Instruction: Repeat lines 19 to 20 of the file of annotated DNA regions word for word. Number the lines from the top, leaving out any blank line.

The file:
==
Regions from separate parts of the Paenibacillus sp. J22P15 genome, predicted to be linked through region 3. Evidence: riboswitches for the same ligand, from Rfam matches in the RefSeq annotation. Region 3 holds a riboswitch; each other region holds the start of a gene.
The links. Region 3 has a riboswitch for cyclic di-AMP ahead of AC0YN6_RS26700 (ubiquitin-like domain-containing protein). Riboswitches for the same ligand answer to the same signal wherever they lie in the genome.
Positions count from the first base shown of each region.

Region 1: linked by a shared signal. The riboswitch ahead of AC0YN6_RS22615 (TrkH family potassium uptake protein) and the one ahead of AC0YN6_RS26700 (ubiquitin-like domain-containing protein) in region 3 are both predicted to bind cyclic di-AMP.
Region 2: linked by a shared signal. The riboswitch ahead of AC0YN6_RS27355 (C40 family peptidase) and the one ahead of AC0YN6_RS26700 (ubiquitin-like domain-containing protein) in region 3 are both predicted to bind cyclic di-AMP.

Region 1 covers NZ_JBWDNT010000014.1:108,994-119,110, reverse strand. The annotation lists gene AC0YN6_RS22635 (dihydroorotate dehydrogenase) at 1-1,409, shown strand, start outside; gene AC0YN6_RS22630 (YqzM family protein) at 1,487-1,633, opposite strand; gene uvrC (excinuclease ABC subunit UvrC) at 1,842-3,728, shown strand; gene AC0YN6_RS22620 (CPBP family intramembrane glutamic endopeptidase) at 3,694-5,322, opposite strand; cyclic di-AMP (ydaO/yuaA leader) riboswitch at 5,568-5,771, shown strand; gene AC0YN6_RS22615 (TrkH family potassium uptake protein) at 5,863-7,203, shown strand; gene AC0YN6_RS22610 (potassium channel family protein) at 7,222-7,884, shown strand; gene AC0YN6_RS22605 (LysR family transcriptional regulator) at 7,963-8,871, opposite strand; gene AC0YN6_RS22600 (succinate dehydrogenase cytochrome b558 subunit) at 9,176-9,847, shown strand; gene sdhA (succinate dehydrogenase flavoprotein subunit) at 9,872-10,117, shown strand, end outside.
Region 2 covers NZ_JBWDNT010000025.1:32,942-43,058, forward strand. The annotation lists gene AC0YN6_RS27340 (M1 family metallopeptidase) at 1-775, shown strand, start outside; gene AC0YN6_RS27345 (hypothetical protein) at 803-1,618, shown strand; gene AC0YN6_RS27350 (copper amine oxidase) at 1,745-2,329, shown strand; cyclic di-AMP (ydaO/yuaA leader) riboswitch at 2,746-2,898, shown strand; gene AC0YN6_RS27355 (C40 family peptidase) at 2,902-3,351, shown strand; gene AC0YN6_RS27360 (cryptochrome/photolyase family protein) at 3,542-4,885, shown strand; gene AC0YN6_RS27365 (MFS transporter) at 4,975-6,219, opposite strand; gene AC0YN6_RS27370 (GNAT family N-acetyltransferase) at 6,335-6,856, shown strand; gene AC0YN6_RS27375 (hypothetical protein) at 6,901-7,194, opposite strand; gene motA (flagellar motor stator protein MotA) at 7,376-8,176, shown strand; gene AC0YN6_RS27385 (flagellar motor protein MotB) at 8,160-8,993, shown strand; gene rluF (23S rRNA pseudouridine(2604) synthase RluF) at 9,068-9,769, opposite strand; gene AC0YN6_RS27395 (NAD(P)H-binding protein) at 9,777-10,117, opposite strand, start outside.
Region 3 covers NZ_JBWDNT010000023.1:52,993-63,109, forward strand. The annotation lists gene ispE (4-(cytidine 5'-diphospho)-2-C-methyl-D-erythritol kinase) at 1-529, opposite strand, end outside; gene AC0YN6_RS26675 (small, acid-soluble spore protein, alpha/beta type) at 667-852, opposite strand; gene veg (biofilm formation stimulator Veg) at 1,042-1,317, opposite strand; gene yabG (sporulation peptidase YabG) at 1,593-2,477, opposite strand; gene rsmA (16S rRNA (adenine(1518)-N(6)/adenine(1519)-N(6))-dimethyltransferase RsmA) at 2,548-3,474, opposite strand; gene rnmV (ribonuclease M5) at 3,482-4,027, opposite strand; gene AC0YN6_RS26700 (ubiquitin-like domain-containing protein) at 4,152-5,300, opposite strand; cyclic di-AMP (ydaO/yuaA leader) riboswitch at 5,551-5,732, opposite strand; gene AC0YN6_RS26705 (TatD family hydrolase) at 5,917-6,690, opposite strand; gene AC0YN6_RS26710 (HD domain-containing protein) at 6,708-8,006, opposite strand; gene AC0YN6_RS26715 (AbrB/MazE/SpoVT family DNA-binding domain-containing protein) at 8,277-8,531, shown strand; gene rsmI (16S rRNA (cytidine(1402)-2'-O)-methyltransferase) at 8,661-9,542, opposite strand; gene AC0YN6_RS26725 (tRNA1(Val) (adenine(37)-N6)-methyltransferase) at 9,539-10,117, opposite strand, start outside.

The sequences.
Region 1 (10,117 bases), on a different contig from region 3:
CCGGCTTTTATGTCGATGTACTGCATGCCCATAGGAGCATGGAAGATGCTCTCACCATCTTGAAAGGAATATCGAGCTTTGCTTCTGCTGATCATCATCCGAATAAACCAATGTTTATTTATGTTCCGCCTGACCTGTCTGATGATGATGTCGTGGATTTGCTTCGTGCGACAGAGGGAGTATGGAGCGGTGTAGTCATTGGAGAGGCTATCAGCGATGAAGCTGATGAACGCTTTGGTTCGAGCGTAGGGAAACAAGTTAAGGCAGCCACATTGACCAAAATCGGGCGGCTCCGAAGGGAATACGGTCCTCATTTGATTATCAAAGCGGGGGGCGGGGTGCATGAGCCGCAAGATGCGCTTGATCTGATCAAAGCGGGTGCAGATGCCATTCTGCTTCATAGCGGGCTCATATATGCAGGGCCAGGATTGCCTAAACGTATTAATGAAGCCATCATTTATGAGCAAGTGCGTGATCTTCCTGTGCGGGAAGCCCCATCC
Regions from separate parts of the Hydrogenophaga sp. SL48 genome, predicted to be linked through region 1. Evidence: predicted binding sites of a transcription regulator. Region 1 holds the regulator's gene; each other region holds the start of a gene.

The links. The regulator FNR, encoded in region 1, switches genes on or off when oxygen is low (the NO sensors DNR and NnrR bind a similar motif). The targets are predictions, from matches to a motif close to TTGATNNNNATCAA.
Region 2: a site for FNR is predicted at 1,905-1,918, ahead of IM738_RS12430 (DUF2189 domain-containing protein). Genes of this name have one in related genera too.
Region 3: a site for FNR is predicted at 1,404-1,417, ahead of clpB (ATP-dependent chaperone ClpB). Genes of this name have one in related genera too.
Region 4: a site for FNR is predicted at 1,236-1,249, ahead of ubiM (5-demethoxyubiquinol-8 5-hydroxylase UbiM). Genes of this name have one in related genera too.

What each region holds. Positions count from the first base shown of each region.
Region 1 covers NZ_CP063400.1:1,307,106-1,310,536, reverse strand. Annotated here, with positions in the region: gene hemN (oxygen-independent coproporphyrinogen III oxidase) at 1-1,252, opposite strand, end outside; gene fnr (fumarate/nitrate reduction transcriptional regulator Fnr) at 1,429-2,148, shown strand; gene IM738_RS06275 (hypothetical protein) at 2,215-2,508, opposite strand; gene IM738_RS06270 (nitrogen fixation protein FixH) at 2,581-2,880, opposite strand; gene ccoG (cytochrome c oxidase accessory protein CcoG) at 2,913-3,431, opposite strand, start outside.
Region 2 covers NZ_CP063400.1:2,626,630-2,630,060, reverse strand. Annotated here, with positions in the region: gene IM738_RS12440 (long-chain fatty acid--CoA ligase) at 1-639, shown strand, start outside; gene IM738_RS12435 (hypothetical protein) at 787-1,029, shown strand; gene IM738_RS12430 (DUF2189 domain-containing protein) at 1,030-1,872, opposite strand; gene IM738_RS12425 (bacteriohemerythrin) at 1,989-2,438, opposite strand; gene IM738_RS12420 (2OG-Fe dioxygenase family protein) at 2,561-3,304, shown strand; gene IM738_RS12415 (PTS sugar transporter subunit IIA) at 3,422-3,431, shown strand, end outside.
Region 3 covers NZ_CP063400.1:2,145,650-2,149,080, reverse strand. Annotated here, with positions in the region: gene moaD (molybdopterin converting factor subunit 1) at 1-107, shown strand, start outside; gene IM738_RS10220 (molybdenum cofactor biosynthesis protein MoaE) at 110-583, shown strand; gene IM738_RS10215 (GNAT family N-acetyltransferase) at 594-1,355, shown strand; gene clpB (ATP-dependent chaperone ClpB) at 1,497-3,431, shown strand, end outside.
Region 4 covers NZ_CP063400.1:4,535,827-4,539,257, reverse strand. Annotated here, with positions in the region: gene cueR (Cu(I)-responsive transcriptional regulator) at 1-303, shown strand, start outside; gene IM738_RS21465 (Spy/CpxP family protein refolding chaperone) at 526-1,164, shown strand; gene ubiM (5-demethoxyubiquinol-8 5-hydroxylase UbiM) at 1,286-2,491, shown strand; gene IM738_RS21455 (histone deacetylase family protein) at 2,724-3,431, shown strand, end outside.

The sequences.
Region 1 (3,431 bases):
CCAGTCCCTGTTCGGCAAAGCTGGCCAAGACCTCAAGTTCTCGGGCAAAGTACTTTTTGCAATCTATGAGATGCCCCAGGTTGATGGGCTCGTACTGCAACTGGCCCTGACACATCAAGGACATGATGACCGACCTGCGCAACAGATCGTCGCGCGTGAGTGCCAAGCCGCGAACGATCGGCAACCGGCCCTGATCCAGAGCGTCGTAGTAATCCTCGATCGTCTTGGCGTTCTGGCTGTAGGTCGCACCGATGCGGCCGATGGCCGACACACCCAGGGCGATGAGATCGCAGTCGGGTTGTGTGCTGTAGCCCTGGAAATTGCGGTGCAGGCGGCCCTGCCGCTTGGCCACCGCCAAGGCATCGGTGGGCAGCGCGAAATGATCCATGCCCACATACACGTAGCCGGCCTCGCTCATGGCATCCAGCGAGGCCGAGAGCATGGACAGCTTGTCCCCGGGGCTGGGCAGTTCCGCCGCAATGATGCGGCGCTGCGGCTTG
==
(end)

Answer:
Region 2 covers NZ_CP063400.1:2,626,630-2,630,060, reverse strand. Annotated here, with positions in the region: gene IM738_RS12440 (long-chain fatty acid--CoA ligase) at 1-639, shown strand, start outside; gene IM738_RS12435 (hypothetical protein) at 787-1,029, shown strand; gene IM738_RS12430 (DUF2189 domain-containing protein) at 1,030-1,872, opposite strand; gene IM738_RS12425 (bacteriohemerythrin) at 1,989-2,438, opposite strand; gene IM738_RS12420 (2OG-Fe dioxygenase family protein) at 2,561-3,304, shown strand; gene IM738_RS12415 (PTS sugar transporter subunit IIA) at 3,422-3,431, shown strand, end outside.
Region 3 covers NZ_CP063400.1:2,145,650-2,149,080, reverse strand. Annotated here, with positions in the region: gene moaD (molybdopterin converting factor subunit 1) at 1-107, shown strand, start outside; gene IM738_RS10220 (molybdenum cofactor biosynthesis protein MoaE) at 110-583, shown strand; gene IM738_RS10215 (GNAT family N-acetyltransferase) at 594-1,355, shown strand; gene clpB (ATP-dependent chaperone ClpB) at 1,497-3,431, shown strand, end outside.